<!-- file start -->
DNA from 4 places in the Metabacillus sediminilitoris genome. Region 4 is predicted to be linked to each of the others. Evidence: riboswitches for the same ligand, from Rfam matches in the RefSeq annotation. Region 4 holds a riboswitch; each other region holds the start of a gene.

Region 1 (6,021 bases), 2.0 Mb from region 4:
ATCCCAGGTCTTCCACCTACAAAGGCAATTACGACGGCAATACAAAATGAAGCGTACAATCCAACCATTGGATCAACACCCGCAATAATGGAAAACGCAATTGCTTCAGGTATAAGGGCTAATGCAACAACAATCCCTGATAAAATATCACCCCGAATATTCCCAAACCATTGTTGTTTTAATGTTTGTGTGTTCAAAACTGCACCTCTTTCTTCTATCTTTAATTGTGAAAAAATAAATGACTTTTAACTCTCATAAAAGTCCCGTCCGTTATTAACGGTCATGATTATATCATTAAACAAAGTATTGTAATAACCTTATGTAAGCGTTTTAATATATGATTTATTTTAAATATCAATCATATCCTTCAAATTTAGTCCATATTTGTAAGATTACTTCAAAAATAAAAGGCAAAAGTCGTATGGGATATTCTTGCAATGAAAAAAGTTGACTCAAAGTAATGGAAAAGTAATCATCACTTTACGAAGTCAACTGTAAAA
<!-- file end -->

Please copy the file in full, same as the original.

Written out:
DNA from 4 places in the Metabacillus sediminilitoris genome. Region 4 is predicted to be linked to each of the others. Evidence: riboswitches for the same ligand, from Rfam matches in the RefSeq annotation. Region 4 holds a riboswitch; each other region holds the start of a gene.

Region 1 (6,021 bases), 2.0 Mb from region 4:
ATCCCAGGTCTTCCACCTACAAAGGCAATTACGACGGCAATACAAAATGAAGCGTACAATCCAACCATTGGATCAACACCCGCAATAATGGAAAACGCAATTGCTTCAGGTATAAGGGCTAATGCAACAACAATCCCTGATAAAATATCACCCCGAATATTCCCAAACCATTGTTGTTTTAATGTTTGTGTGTTCAAAACTGCACCTCTTTCTTCTATCTTTAATTGTGAAAAAATAAATGACTTTTAACTCTCATAAAAGTCCCGTCCGTTATTAACGGTCATGATTATATCATTAAACAAAGTATTGTAATAACCTTATGTAAGCGTTTTAATATATGATTTATTTTAAATATCAATCATATCCTTCAAATTTAGTCCATATTTGTAAGATTACTTCAAAAATAAAAGGCAAAAGTCGTATGGGATATTCTTGCAATGAAAAAAGTTGACTCAAAGTAATGGAAAAGTAATCATCACTTTACGAAGTCAACTGTAAAA